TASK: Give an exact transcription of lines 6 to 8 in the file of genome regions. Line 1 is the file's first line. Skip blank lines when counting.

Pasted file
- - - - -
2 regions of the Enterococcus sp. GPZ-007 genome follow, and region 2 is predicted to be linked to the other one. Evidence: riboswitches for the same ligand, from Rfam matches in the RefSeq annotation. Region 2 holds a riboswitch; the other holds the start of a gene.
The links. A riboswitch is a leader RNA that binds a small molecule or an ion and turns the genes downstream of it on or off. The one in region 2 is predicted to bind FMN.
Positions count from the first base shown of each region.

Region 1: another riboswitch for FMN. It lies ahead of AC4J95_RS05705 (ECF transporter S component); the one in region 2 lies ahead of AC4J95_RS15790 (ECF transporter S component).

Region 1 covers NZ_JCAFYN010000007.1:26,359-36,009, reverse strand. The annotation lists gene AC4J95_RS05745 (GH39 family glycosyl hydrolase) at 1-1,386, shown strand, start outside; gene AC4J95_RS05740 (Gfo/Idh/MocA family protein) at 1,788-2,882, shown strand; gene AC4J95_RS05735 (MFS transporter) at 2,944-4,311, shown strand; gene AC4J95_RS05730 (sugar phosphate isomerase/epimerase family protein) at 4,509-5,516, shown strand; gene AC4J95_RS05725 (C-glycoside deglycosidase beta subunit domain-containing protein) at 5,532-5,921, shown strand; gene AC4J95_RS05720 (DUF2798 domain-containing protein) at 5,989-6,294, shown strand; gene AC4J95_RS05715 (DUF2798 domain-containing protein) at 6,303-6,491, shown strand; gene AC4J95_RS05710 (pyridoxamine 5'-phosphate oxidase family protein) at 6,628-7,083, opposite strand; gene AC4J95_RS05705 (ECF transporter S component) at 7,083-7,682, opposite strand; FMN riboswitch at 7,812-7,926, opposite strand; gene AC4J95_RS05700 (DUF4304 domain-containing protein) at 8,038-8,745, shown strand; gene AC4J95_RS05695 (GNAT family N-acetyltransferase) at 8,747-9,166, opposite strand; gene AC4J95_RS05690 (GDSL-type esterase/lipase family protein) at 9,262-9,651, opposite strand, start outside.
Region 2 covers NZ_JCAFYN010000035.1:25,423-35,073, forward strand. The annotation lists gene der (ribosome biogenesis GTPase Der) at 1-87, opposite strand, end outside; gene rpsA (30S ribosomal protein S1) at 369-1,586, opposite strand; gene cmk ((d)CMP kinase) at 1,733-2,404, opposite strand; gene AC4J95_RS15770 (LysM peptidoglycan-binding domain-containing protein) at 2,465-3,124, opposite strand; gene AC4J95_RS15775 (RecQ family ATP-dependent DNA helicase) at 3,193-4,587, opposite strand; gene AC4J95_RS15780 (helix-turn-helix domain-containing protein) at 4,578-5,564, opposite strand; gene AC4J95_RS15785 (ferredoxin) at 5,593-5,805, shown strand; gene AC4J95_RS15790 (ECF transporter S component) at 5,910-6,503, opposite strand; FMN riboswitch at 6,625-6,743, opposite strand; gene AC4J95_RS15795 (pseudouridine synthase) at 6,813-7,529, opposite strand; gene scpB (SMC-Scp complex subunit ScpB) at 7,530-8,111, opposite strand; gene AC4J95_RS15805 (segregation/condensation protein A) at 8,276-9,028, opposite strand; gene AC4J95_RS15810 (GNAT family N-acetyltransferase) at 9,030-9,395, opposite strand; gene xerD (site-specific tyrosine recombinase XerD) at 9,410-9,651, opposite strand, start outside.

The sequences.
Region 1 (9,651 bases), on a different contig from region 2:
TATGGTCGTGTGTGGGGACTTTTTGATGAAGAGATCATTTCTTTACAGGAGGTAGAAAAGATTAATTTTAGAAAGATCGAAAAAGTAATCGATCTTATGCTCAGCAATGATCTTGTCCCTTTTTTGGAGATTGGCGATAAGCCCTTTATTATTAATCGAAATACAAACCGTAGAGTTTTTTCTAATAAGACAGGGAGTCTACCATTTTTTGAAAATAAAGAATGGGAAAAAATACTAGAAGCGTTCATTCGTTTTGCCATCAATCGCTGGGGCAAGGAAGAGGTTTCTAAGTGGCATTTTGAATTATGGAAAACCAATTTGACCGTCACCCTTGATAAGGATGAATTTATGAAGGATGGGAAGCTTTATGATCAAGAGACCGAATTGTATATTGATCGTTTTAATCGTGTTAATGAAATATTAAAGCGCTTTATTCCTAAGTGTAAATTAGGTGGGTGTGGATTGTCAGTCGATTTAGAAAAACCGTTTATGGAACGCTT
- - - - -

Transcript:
Region 2 covers NZ_JCAFYN010000035.1:25,423-35,073, forward strand. The annotation lists gene der (ribosome biogenesis GTPase Der) at 1-87, opposite strand, end outside; gene rpsA (30S ribosomal protein S1) at 369-1,586, opposite strand; gene cmk ((d)CMP kinase) at 1,733-2,404, opposite strand; gene AC4J95_RS15770 (LysM peptidoglycan-binding domain-containing protein) at 2,465-3,124, opposite strand; gene AC4J95_RS15775 (RecQ family ATP-dependent DNA helicase) at 3,193-4,587, opposite strand; gene AC4J95_RS15780 (helix-turn-helix domain-containing protein) at 4,578-5,564, opposite strand; gene AC4J95_RS15785 (ferredoxin) at 5,593-5,805, shown strand; gene AC4J95_RS15790 (ECF transporter S component) at 5,910-6,503, opposite strand; FMN riboswitch at 6,625-6,743, opposite strand; gene AC4J95_RS15795 (pseudouridine synthase) at 6,813-7,529, opposite strand; gene scpB (SMC-Scp complex subunit ScpB) at 7,530-8,111, opposite strand; gene AC4J95_RS15805 (segregation/condensation protein A) at 8,276-9,028, opposite strand; gene AC4J95_RS15810 (GNAT family N-acetyltransferase) at 9,030-9,395, opposite strand; gene xerD (site-specific tyrosine recombinase XerD) at 9,410-9,651, opposite strand, start outside.

The sequences.
Region 1 (9,651 bases), on a different contig from region 2: